During the 2006-07 scholastic year, Dixie State’s business program sought initial accreditation with the high profile Association to Advance Collegiate Schools of Business (AACSB). In order to become accredited with the AACSB, ethics were required to be integrated into the college’s business curriculum. As a result, each business class on the DSC campus now includes an ethical component.

The Dixie State College Institute for Business Integrity is a partnership between the Udvar-Hazy School of Business at Dixie State College, the Small Business Development Center, the Washington County Economic Development Council, and the St. George Area Chamber of Commerce.

For questions regarding the DSC Institute for Business Integrity forums, contact Dr. Huddleston at huddleston@dixie.edu or 435-652-7740.


Portraits of Courage" to be Performed at Tuesday's Special Evening Dixie Forum
(ST. GEORGE, Utah – February 8, 2008) Dixie State College of Utah’s weekly “Dixie Forum: A Window on the World” series will feature a special evening event as part of Black History Month with the production of  “Portraits of Courage - African Americans You Wish You Had Known.” The play is an examination of overlooked African-Americans and their contributions to American history.

The special evening forum will begin at 7:30 p.m., inside the Black Box Theater in DSC’s Dolores Dore’ Eccles Fine Arts Center. Admission is free for all community members, DSC students, and faculty and staff.

The production features two actors recreating six historical figures, including Ida B. Wells; Lewis Latimer; Colonel Young; CJ Walker; Bass Reeves; and Fannie Lou Hamer.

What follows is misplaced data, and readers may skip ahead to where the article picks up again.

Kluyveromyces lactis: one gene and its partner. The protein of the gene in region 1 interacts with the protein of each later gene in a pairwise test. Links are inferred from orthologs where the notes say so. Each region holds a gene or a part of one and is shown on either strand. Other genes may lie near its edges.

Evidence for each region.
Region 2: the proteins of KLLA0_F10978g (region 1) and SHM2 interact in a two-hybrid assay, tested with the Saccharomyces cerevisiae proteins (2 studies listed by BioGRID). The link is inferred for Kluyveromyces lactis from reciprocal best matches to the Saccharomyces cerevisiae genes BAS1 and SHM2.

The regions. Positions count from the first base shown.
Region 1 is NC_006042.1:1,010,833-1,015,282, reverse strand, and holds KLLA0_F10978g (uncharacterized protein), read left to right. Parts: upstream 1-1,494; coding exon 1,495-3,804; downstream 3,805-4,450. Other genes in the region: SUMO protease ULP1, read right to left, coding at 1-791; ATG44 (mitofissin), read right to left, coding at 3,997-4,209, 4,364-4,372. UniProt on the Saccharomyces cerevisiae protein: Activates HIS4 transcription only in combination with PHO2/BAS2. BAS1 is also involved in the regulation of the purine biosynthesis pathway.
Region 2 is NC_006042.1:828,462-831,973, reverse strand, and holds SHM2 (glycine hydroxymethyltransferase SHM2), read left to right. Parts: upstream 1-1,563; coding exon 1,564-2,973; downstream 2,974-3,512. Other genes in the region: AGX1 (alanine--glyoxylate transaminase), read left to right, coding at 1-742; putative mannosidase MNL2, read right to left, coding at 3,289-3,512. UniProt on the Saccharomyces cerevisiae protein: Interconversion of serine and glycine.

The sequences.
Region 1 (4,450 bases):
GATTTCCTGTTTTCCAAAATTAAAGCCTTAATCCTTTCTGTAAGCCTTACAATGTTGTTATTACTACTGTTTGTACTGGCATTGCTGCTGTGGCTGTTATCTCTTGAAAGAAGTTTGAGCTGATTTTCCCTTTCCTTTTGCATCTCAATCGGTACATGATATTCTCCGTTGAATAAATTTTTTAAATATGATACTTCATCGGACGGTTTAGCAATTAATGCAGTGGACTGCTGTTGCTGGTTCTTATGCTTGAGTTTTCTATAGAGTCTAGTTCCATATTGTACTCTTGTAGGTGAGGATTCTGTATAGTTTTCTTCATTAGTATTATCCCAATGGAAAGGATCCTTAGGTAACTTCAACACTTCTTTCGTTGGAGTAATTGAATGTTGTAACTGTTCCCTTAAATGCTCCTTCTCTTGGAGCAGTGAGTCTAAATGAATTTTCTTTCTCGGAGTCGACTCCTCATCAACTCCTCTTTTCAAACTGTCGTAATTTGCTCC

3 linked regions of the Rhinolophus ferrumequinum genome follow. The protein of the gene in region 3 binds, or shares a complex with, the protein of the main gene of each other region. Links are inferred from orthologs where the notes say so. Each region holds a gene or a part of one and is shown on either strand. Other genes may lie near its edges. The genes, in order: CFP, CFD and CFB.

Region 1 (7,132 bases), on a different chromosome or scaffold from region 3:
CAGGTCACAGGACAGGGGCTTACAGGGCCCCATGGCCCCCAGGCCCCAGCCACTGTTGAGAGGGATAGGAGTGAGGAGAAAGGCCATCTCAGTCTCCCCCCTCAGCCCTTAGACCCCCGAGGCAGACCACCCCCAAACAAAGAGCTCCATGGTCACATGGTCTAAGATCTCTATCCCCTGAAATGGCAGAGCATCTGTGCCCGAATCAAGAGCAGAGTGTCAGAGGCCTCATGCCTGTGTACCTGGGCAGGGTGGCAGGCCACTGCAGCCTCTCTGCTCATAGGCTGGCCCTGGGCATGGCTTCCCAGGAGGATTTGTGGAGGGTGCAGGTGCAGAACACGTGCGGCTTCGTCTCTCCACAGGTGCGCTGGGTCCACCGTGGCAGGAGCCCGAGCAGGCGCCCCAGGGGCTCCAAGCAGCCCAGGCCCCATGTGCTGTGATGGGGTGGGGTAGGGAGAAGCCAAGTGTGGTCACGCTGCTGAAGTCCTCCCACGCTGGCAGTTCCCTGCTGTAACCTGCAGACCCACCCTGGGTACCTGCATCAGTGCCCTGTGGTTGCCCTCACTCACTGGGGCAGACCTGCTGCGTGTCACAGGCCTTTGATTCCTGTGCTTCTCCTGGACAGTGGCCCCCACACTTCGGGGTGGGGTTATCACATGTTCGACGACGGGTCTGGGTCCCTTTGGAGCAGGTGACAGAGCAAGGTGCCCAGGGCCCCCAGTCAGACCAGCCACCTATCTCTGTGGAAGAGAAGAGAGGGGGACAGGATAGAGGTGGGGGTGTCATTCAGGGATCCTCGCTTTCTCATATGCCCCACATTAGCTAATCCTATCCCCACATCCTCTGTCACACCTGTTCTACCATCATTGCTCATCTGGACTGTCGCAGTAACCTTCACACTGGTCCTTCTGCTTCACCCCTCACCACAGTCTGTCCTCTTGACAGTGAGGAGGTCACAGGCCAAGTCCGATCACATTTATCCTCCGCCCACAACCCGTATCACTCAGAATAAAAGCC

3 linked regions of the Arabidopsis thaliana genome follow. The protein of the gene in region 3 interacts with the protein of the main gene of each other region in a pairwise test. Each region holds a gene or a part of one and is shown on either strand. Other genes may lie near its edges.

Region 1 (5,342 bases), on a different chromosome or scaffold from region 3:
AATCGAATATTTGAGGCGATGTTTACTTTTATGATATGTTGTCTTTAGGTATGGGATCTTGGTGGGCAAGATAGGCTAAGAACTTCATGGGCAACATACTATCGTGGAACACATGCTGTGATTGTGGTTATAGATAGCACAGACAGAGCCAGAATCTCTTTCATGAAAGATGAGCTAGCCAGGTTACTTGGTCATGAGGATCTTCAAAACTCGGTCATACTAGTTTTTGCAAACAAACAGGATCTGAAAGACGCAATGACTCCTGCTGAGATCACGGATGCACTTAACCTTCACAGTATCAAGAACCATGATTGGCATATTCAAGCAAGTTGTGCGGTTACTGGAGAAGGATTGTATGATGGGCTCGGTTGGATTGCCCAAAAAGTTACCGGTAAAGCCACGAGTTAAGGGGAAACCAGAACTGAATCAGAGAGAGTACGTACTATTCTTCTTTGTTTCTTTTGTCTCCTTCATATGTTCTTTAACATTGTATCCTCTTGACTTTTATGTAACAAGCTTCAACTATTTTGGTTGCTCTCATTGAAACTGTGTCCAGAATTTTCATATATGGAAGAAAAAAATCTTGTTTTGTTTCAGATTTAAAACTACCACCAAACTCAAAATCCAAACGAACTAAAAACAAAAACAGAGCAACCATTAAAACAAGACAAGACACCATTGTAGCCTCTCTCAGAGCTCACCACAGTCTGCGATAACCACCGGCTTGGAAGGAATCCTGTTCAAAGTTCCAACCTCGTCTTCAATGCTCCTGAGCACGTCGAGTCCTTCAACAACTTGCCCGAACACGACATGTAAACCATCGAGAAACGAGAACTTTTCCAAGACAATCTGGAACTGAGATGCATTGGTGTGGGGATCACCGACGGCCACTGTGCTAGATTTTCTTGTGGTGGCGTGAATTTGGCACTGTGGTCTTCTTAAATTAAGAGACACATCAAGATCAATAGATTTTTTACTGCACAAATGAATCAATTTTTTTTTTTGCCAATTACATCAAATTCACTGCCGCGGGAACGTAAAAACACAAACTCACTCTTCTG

Wells was an activist who brought to mainstream America the horrors of the South. She was a powerful journalist and her writing made the country deplore the “justice” of the lynching system. Latimer was one of the original Edison Pioneers and one of the greatest electrical engineer in America. He was a draftsman for the invention of the telephone, and designed a lasting and cost-effective light filament that propelled the light bulb into widespread use.

Colonel Young served as commander of the Buffalo Soldiers. His portrayal will relate his experience as a graduate of West Point and the commander of the 9th Cavalry in the Apache Wars, the Spanish-American War and the American-Philippines War. Walker was an American entrepreneur who started life in Mississippi as a laundress and then rose through her business acumen with “hair growth” products to become America’s first female millionaire.

Reeves was the first black marshal west of the Mississippi and was credited with apprehending three thousand of America’s worst outlaws. Hamer, the youngest of twenty from a Mississippi sharecropping family, learned that even as a black woman she had the right to vote, and then spent the rest of her life ensuring other African-Americans also understood they had that right.  

To learn more about the production, visit www.willandcompany.com.

For further information contact DSC faculty member and Dixie Forum coordinator Terre Burton at 652-7812 or at burton@dixie.edu.

DSC to Present Voice Student Recital Feb. 12
(ST. GEORGE, Utah – February 5, 2008) Dixie State College will present its annual DSC voice students recital Tuesday, Feb. 12, at 7:30 p.m., in the Dolores Dore’ Eccles Fine Arts Center Concert Hall on the Dixie State College campus.

The recital, under the direction of Dr. Ken Peterson, is free and open to DSC students, faculty and staff, and th e public.